Visual.ly plays matchmaker between infographic designers and data-hungry companies

what good is dataThere’s no denying the grip infographics have on us. These bite-sized, data-packed, visual stimulants have become a news source in their own right. They’re easily shared, easily consumed – not to mention easy on the eyes.

One startup that’s been there since the beginning of this infographic heyday is Visual.ly. The company got its start with the help of design-heavy financial app Mint, where founders Lee Sherman and Stew Langille would translate money-related data (which, to put it kindly, it’s the most exciting stuff on earth) into colorful, fun, informative graphics. From there, Visual.ly was born, since positioning itself not only as a go-to for infographics but also as a hub for users – as well as talented designers – to flex their creative powers.

Now, Visual.ly, which sees about two million visitors a month, is taking the next step in its platform dreams by launching its Marketplace to match infographic creators with interested outlets. “This is the biggest launch we’ve had since originally launching the company,” says Langille, who serves as CEO. “It brings together the community we’ve carefully developed over the last year and a half.” Visual.ly has already become a place for designers to find new jobs, but now it’s refining the management and process behind all this.

Langille says Visual.ly has amassed some 50,000 designers, thousands of data journalists, and data analysts, and the site’s new marketplace will play matchmaker by connecting them with the clients who want what they’re selling. And the demand is high: Visual.ly says commissioners, generally brands and agencies (including the likes of The Economist, Pepsi, and CBS) are hungry for a piece of the infographic action.

The marketplace isn’t just a one-stop infographic shop, either: Commissions and creators are connected based on Visual.ly’s algorithm, which reads design and graphic tastes to find the best match. “We get as much information as we can on the style that [commissioners] are looking for so we can match them with the designers and creators best suited to them,” Langille tells me. Clients can pull in whatever sort of documentation they want – Excel files, Google Docs – in order to get their project started.

visually step 1From there, designers and commissioners are set up with the platform’s project management system and led through the creation process, where feedback and changes can be logged and tracked. Drafts can be uploaded and approved as well, all in real-time. It’s all presented in a timeline format, where both parties can set and use deadlines and adhere to budget and timing constraints. Visual.ly also handles payments through its system (part of the project will be paid up front to ensure creators get paid).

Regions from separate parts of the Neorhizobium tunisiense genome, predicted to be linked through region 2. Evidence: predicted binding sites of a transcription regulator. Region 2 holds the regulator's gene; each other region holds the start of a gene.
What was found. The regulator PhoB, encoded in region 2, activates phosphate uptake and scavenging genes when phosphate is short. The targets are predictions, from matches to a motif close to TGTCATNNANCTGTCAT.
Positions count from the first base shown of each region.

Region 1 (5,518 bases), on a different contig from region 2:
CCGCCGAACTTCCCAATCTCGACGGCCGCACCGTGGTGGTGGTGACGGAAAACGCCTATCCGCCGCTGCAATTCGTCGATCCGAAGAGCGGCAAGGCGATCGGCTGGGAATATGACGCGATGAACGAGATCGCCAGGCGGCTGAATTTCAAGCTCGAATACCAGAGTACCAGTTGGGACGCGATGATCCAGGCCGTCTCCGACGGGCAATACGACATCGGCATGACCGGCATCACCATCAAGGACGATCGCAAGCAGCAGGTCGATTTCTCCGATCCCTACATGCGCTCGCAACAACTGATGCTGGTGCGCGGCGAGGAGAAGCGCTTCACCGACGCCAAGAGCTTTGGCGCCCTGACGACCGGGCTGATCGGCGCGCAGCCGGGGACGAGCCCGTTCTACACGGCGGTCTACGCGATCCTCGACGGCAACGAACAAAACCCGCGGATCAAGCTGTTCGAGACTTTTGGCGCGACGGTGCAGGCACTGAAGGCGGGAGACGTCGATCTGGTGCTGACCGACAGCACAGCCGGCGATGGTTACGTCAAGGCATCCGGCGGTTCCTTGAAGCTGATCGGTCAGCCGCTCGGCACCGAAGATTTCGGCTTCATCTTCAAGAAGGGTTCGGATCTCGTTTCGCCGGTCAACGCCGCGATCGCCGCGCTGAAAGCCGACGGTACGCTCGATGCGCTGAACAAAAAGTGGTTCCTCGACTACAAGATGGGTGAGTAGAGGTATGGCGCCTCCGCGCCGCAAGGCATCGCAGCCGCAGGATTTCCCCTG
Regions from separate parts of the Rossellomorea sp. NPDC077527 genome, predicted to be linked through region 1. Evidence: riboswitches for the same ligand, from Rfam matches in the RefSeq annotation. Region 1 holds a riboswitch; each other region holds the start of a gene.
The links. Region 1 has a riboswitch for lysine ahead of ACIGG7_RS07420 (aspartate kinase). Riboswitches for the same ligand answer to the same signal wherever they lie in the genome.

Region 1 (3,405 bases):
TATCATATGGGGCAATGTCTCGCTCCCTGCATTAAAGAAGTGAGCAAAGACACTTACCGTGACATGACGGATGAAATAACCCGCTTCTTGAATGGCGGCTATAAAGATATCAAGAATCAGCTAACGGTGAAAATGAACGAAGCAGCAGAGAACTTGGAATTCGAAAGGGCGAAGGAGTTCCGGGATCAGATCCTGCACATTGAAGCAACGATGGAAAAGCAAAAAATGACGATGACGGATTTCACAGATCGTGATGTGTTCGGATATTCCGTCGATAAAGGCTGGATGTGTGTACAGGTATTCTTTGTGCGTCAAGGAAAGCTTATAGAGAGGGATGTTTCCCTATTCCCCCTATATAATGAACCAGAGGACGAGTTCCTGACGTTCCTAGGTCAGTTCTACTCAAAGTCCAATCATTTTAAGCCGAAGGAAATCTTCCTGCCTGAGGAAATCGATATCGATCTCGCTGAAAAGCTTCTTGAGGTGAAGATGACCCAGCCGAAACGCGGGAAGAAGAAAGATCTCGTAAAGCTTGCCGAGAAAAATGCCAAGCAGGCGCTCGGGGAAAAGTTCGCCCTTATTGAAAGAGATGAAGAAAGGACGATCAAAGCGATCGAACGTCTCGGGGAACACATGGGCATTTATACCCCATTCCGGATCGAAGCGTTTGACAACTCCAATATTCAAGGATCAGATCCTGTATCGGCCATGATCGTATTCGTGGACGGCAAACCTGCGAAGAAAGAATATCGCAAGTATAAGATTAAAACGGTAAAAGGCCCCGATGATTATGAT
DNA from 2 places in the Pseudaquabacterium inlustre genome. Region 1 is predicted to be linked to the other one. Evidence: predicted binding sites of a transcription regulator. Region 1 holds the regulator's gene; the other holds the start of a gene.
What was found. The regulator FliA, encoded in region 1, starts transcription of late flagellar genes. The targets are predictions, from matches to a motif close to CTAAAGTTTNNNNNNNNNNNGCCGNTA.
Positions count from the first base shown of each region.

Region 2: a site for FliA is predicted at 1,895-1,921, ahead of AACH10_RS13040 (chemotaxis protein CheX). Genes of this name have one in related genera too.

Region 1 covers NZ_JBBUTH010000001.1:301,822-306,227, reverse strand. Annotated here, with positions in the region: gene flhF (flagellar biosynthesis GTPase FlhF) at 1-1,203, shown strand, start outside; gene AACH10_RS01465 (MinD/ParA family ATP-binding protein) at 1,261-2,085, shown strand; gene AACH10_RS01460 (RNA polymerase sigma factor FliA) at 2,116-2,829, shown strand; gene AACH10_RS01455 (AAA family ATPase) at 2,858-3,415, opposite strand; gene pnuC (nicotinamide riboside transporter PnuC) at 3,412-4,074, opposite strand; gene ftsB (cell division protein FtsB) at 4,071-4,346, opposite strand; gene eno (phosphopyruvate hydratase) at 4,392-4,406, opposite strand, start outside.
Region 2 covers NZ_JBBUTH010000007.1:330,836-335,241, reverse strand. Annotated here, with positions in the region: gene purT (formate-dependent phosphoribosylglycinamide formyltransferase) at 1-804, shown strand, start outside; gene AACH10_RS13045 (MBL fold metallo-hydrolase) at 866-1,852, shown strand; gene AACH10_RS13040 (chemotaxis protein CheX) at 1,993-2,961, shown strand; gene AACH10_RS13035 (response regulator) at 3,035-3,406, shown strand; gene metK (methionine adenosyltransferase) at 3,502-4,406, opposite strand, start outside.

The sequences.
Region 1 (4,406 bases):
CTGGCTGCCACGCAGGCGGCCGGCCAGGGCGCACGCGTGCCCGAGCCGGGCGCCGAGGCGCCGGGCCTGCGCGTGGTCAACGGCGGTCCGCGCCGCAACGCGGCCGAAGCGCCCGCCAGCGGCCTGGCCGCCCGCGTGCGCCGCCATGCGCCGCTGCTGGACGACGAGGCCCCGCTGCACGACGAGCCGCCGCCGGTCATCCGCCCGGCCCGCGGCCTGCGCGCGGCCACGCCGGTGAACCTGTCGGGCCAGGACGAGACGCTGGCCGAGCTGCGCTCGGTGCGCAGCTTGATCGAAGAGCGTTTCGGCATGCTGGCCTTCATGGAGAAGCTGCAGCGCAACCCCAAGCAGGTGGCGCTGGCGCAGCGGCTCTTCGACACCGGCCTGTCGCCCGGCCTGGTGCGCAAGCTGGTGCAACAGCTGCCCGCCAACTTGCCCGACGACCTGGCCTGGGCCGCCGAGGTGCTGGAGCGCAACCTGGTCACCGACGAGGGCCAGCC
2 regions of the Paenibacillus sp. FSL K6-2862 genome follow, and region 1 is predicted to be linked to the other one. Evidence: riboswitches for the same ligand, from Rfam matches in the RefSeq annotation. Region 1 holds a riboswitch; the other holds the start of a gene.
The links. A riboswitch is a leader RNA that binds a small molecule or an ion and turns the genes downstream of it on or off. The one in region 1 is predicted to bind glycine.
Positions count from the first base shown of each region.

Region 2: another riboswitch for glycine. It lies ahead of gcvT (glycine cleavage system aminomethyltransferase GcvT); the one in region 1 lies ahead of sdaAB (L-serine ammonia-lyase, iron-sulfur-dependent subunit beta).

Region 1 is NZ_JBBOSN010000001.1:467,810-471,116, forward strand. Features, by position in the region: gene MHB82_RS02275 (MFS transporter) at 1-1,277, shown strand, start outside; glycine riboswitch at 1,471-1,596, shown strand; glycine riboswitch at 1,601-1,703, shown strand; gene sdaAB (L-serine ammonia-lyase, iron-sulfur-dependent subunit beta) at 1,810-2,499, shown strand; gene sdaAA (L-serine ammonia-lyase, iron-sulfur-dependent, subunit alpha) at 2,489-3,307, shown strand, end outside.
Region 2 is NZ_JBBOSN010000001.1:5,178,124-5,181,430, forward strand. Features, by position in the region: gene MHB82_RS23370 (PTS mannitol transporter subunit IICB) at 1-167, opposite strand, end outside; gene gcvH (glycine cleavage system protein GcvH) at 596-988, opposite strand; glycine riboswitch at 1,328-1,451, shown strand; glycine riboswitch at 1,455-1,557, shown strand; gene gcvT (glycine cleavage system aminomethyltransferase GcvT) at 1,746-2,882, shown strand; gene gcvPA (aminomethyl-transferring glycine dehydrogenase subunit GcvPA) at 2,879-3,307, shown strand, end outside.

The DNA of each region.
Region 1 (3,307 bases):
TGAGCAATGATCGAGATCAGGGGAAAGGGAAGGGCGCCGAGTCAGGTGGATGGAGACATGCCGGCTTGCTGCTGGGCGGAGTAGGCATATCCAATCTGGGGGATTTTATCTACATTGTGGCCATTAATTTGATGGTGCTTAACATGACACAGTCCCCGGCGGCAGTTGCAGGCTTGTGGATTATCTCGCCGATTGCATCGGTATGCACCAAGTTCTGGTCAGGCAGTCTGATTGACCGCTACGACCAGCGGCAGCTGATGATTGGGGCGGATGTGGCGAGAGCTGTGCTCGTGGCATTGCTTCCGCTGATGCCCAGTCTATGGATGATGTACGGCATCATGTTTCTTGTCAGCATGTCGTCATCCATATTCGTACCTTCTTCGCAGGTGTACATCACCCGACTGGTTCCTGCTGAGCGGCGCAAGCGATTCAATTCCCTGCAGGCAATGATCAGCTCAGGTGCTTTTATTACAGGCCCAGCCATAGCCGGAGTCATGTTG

visually step 3What Visual.ly’s trying to do here is make the infographic smarter. While they’re inarguably popular, jury’s still out on its effectiveness. There’s some criticism that our love of these drive-by data visualizations means more and more poorly-sourced, ill-conceived, misleading, and downright false infographics are virally spreading around the Web.

And let’s face it, exclusivity can have its benefits. Infogr.am is one application that puts infographic creation into any and all users hands, and while that snappy premade template with your own supplied info might impress your coworkers or look real nice on a term paper, there’s something to be said for the research-hungry, data-happy journalists and analysts who make sourcing their livelihood and what they can do for the medium.

visually timeline

Of course, using these resources is optional: There will be different options, depending on a commissioner’s needs. You can supply data yourself, or bring in journalists and analysts to help you craft your story. Still, quality and originality are of the most important, and Visual.ly promises a 100 percent money-back guarantee – and with infographics starting at around $1,500, they’re wise to. “We’ll let the community dictate this price,” Langille says. “This is just the launch price, we’re trying to establish this but the market will determine where the price is set. We’re going to be very flexible, we just wanted some structure at launch.”

It might sound steep, but it makes Visual.ly a legitimate option for graphic artists and data types who need an outlet for their work. And given the design-hungry state our Web is currently in, following this trend isn’t a bad bet. The Visual.ly marketplace opens its public beta today, you can sign up to create or commission work here. 

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